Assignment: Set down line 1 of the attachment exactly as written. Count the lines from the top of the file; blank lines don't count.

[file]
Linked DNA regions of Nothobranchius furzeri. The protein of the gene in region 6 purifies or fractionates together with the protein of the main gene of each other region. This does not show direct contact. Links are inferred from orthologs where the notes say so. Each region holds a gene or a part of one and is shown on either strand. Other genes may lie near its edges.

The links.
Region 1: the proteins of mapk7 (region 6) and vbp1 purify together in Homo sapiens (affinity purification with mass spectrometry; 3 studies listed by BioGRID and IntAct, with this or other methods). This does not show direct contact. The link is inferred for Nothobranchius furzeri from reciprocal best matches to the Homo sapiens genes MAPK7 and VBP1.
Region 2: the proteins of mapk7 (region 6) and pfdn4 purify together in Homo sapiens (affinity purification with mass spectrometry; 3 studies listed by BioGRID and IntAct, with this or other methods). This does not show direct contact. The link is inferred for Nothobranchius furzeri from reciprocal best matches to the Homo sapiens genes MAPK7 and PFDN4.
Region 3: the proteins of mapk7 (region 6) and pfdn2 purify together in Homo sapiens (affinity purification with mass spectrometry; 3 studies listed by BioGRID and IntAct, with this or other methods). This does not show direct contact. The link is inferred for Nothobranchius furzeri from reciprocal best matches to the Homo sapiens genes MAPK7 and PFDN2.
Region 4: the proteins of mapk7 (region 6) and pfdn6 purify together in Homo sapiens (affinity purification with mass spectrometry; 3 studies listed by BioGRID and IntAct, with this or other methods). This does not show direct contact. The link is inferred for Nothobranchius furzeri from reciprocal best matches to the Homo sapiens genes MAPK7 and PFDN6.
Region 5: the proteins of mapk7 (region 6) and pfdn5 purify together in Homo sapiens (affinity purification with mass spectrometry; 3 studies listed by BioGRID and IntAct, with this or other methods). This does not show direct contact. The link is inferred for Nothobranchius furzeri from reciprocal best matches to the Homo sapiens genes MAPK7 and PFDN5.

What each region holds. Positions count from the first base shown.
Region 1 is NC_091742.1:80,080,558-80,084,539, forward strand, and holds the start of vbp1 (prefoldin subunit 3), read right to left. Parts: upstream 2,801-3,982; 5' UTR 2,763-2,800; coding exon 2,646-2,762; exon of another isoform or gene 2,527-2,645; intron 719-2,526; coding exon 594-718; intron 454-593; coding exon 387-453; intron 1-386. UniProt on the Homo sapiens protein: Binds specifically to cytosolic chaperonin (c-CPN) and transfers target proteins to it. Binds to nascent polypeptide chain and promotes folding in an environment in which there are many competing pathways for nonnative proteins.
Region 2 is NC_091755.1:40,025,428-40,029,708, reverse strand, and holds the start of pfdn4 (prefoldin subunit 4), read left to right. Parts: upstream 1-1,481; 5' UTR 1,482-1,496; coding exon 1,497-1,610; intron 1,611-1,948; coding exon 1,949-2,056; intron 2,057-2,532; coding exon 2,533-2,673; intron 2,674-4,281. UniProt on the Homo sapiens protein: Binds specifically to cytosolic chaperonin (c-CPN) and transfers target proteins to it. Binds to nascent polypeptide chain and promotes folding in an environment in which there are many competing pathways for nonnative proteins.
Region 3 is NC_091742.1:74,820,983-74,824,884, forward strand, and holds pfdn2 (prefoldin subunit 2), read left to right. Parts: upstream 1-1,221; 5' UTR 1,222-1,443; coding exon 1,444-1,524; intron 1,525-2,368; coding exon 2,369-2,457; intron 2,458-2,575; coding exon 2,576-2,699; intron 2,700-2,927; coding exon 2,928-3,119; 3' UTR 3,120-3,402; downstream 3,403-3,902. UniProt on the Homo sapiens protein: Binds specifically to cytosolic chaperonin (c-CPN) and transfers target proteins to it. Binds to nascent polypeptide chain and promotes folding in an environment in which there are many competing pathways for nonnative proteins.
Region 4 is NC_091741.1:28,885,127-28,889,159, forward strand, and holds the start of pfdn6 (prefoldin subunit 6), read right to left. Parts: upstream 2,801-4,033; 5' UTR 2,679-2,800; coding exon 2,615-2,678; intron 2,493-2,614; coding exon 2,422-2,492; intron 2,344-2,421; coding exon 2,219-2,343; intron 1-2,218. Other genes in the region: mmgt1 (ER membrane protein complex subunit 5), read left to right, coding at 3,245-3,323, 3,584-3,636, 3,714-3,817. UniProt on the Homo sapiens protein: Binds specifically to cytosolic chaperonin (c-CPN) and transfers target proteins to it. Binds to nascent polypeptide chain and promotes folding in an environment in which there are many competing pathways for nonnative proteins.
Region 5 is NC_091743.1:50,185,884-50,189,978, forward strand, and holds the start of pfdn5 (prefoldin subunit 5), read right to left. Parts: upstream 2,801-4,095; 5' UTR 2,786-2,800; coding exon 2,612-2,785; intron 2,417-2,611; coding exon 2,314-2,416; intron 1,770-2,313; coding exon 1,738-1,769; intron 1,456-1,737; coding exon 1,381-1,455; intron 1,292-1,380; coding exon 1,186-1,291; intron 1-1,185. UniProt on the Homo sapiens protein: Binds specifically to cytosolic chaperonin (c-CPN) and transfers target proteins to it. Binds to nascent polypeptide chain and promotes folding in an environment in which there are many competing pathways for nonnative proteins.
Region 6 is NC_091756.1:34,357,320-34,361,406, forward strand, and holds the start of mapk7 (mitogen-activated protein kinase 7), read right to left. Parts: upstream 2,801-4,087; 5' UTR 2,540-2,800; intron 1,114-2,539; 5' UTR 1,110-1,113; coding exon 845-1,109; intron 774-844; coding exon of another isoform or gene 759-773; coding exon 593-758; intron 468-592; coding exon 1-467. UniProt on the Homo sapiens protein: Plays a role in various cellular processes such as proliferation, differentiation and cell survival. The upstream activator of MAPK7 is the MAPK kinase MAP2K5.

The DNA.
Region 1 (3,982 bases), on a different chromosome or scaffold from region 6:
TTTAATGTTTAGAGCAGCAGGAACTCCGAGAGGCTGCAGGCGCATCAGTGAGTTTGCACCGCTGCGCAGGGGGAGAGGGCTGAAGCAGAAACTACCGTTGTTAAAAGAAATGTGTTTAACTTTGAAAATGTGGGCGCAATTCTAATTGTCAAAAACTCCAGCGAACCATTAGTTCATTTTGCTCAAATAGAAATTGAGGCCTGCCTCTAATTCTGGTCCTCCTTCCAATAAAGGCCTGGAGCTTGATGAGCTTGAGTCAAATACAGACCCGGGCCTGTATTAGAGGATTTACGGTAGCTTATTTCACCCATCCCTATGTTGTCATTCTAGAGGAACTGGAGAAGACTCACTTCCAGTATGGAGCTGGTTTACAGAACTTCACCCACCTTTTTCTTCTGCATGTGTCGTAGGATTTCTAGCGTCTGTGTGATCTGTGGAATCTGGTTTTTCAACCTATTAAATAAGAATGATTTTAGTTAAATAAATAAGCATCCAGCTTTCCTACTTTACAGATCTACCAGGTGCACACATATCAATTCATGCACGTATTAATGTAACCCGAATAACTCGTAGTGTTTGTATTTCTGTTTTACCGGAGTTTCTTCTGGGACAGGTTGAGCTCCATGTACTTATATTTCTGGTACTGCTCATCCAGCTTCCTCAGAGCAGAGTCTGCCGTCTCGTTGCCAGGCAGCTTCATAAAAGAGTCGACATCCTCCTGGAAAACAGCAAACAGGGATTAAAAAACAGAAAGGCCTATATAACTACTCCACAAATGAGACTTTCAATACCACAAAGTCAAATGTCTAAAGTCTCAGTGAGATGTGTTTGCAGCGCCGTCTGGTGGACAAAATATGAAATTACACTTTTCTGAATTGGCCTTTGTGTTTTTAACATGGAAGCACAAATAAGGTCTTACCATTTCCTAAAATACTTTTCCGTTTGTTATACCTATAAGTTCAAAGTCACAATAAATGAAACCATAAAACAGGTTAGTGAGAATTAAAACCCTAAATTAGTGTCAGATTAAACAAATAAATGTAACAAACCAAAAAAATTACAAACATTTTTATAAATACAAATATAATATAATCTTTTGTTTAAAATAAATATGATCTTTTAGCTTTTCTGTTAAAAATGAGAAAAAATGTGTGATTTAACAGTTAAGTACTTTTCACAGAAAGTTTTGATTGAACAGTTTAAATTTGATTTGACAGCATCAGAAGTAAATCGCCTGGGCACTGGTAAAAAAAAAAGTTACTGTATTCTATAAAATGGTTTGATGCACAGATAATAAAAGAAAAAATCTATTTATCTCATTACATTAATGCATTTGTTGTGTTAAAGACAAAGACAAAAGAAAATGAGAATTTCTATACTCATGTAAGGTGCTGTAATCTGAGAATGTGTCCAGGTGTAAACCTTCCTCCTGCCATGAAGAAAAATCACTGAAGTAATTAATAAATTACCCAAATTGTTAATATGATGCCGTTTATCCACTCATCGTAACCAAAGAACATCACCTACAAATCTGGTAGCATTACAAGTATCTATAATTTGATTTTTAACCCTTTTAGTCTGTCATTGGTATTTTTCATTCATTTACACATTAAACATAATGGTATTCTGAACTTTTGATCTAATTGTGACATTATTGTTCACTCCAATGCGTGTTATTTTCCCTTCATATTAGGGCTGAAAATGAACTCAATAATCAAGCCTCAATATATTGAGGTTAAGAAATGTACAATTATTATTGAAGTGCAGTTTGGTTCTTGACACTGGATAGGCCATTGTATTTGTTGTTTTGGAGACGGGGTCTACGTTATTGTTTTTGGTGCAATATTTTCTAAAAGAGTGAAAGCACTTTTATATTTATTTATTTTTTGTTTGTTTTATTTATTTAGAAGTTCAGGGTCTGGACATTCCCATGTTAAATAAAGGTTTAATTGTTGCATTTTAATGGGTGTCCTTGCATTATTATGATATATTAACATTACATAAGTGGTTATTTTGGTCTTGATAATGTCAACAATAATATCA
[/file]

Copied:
Linked DNA regions of Nothobranchius furzeri. The protein of the gene in region 6 purifies or fractionates together with the protein of the main gene of each other region. This does not show direct contact. Links are inferred from orthologs where the notes say so. Each region holds a gene or a part of one and is shown on either strand. Other genes may lie near its edges.